Are there still social inequalities in height and body mass index of Stockholm children?

Scand J Soc Med. 1994 Sep;22(3):161-5. doi: 10.1177/140349489402200301.


Height and body mass index (BMI) of all non-immigrant schoolchildren in Stockholm in the age interval 10.0-10.9 years born in 1981 were related to the mother's educational level and the number of siblings. The two social variables were dichotomized and two extreme groups of socially more and less privileged children were formed. Socially less privileged boys were 1.1 cm shorter than their more privileged peers, whereas there was no difference as regards girls. Socially less privileged children were expected to show higher BMI, but the finding was contrary. More privileged boys were heavier. The findings were compared to a previous study of Stockholm children born in 1933-1963. Major social inequalities in height were levelled out for Stockholm children in the 1950s, a social gap reappeared in the 1960s and small disparities still exist for boys today.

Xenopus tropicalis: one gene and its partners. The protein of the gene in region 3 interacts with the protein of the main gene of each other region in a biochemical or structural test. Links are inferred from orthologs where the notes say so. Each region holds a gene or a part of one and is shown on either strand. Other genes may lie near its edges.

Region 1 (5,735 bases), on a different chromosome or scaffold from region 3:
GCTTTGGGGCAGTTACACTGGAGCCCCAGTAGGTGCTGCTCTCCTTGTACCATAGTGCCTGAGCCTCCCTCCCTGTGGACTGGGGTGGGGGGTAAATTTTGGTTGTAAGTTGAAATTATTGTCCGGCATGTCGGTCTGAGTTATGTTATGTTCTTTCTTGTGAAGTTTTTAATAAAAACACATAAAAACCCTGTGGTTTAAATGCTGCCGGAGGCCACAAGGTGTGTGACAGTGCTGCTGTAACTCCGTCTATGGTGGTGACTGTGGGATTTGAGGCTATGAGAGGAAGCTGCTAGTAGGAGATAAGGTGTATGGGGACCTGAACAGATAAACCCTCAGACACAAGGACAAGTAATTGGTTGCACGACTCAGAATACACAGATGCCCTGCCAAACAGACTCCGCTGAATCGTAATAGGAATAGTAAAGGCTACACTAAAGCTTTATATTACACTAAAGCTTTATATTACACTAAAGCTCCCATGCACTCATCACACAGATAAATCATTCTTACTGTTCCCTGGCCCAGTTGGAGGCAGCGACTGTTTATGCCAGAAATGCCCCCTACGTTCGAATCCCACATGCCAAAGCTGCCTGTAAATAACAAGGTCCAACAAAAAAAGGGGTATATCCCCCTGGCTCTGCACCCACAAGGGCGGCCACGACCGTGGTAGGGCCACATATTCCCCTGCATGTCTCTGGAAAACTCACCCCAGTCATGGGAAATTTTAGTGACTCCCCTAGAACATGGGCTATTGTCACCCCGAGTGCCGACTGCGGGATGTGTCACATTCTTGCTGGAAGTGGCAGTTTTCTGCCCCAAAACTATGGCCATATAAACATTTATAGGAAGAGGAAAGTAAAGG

Publication types

  • Comparative Study

MeSH terms

  • Body Height*
  • Body Mass Index*
  • Child
  • Education
  • Family Characteristics
  • Female
  • Humans
  • Male
  • Nuclear Family
  • Occupations
  • Sex Factors
  • Socioeconomic Factors*
  • Sweden